Standard disclaimers apply!
I do not own Harry Potter. I have nothing to do with Scholastic, Warner Bros or Bloomsbury. I'm not JKR and I am certainly not making any profit out of this.
"No! No! It isn't possible. There's been some sort of mistake – that's it, a terrible mistake! It wasn't them! It was all a mistake ... it wasn't them ... I'm not too late ... it was someone else!"
Ron just held her.
"It's not true," Hermione whispered, clinging to him desperately. "Tell me it's not true," she begged.
"I can't," and still he held her, his heart breaking for her.
George was the only one home when Ron had finally bought Hermione back, white faced with shock. Together they'd taken her into the front room, settled her on the settee, tucked a blanket around her. Ron stroked her hair and held her hand while George ran for a sleeping draught.
She took it without argument, holding Ron's hand tightly and shooting George a wan smile, before falling into a dreamless sleep.
George led Ron into the kitchen, made tea while Ron collapsed into the nearest chair.
"What happened? You've been gone for days."
Ron's lips pressed together, his face still while. He sipped the tea carefully, grateful for its heat and sweetness.
"We went to Mr and Mrs Grangers London apartment, to tidy up a bit, you know? Before we went to find them. It was ... it was a complete wreck."
"Death Eaters?" George's face darkened.
"Death Eaters." Ron confirmed. "There was ... everything was just smashed to bits, writing all over the walls. Threats. Well, you can imagine."
"We went straight to Sydney, of course, started searching ... but ..." Ron's voice faded away and he stared out the window.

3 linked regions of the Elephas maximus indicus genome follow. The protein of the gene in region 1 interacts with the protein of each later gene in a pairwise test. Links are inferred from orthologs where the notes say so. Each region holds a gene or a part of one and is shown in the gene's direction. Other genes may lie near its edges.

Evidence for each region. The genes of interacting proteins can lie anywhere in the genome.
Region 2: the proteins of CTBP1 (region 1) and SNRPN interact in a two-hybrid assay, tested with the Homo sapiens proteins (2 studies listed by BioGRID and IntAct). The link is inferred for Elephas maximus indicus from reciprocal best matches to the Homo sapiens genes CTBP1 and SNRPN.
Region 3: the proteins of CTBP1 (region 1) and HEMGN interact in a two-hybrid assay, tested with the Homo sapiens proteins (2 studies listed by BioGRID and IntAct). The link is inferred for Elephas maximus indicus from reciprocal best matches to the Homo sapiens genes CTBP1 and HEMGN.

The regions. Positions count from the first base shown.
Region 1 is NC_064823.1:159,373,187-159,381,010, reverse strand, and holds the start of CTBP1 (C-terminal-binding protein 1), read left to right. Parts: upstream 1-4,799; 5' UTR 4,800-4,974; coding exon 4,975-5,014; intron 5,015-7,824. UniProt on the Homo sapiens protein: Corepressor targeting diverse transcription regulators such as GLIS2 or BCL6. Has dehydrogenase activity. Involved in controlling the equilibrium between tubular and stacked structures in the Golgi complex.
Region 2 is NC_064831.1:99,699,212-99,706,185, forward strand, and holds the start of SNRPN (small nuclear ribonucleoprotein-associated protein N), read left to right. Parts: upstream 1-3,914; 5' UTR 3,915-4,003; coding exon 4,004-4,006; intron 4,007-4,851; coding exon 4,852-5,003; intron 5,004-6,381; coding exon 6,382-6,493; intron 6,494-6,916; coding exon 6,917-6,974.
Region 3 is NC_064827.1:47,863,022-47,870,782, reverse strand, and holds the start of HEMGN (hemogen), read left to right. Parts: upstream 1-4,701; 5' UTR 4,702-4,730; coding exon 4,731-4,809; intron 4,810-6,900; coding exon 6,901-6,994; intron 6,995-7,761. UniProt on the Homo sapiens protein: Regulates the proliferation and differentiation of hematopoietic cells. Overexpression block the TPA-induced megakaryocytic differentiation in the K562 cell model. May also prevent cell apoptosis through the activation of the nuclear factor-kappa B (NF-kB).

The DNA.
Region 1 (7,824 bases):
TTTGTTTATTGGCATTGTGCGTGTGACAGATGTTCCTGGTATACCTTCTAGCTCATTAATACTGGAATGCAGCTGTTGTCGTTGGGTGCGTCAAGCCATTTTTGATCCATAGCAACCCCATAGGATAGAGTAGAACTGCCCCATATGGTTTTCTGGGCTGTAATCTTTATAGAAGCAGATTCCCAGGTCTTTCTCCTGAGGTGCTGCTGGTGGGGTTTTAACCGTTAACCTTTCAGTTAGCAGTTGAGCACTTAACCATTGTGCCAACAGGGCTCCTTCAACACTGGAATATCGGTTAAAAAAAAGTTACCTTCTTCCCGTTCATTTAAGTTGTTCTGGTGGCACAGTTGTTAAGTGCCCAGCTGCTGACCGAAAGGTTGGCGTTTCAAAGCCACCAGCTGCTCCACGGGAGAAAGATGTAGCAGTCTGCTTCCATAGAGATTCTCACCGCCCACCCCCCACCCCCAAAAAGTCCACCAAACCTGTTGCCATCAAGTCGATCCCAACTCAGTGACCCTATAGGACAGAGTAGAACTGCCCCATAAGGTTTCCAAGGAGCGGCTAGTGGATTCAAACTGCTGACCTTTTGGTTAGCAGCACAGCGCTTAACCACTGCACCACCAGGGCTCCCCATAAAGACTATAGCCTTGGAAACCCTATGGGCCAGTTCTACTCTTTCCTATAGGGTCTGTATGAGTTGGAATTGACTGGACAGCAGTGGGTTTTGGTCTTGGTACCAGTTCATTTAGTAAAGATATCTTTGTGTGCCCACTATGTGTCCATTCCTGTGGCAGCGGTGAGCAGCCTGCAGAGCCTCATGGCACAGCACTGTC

"But?" George prompted gently, when it seemed as if Ron had nothing more to say.
"Mr and Mrs Granger were killed in a car accident about three months ago. It was ... well, they wouldn't have felt a thing, anyway. The Australian Ministry, they're sure it was a genuine accident."
"Merlin." George reached across the table and gripped Ron's arm.
"I know. She's ... she's not ... she blames herself." Ron's face crumpled a bit.
"Why in Merlins name would she do that?" George demanded quietly as he rounded the table to sit directly by his brother.
"You know Hermione," Ron shrugged helplessly, "she thinks if she could have just tried that little bit harder to hide them."
"That's ridiculous," George whispered, glancing toward the front room. "She did everything she possibly could to protect them. When ... do you know when their place in London was ...?"
"It wasn't recent, if that's what you mean," said Ron, "I think it wasn't long after we started hunting the horcruxes."
"Ron, if this was a genuine accident," George said urgently, "we have to get it through to her that it wasn't her fault – if the Death Eaters had found them, we'd know, the Ministry would know ... and it wouldn't have been as simple as a car accident. You know that."
"I know that."
"We have to make her believe it, she has to understand that ... that they would have -" George took a deep breath, "they would have suffered, had they been here."
"George," Ron whispered, desperately clutching at his brothers sleeve, "you have to help me with this. I know it's too much to ask of you right now, but I don't know what to do."
George thew his arm around Ron's shoulders and held him firmly. "We'll get her through this."
"What's happened?" Molly walked into the kitchen to find her two youngest son's silent and grim, drinking tea as if their very lives depended on it. Arthur followed close behind, stopping short at the sight before him.
"Hermione's parents are dead," George finally told them, when it became clear that Ron was unable to do so.
"The poor child," Molly's eyes filled with tears, "where is she?"
"Sleeping," Ron found his voice at last. "George gave her a draught. She'll be alright for a few hours at least."
"Good boy," Arthur said, gripping Molly's shoulder. "Will this ever end?"
Arthur sat beside the girl who meant so much to his youngest son. The girl he considered another daughter. Her face was streaked with tears and he felt so, so much for her.
"I know its cold comfort for you now," he said as Molly held her gently, "but you will always have a place here with us."